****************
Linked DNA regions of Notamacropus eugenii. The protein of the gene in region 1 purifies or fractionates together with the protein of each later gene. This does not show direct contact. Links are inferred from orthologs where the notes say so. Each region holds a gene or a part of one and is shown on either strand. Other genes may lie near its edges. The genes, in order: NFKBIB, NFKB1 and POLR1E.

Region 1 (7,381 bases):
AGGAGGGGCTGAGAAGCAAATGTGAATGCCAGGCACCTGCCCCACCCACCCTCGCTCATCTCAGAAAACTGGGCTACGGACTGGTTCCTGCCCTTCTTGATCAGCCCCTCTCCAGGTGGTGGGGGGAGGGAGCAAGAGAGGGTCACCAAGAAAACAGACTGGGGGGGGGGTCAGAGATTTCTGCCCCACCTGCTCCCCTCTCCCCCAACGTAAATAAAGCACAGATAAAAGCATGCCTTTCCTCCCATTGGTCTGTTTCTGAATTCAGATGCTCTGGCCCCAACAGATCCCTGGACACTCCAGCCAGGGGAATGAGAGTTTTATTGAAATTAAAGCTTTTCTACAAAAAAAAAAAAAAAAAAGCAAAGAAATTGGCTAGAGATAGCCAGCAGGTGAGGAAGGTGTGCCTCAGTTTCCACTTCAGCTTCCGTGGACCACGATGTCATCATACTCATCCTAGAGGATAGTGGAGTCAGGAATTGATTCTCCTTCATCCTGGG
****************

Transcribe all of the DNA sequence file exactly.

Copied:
Linked DNA regions of Notamacropus eugenii. The protein of the gene in region 1 purifies or fractionates together with the protein of each later gene. This does not show direct contact. Links are inferred from orthologs where the notes say so. Each region holds a gene or a part of one and is shown on either strand. Other genes may lie near its edges. The genes, in order: NFKBIB, NFKB1 and POLR1E.

Region 1 (7,381 bases):
AGGAGGGGCTGAGAAGCAAATGTGAATGCCAGGCACCTGCCCCACCCACCCTCGCTCATCTCAGAAAACTGGGCTACGGACTGGTTCCTGCCCTTCTTGATCAGCCCCTCTCCAGGTGGTGGGGGGAGGGAGCAAGAGAGGGTCACCAAGAAAACAGACTGGGGGGGGGGTCAGAGATTTCTGCCCCACCTGCTCCCCTCTCCCCCAACGTAAATAAAGCACAGATAAAAGCATGCCTTTCCTCCCATTGGTCTGTTTCTGAATTCAGATGCTCTGGCCCCAACAGATCCCTGGACACTCCAGCCAGGGGAATGAGAGTTTTATTGAAATTAAAGCTTTTCTACAAAAAAAAAAAAAAAAAAGCAAAGAAATTGGCTAGAGATAGCCAGCAGGTGAGGAAGGTGTGCCTCAGTTTCCACTTCAGCTTCCGTGGACCACGATGTCATCATACTCATCCTAGAGGATAGTGGAGTCAGGAATTGATTCTCCTTCATCCTGGG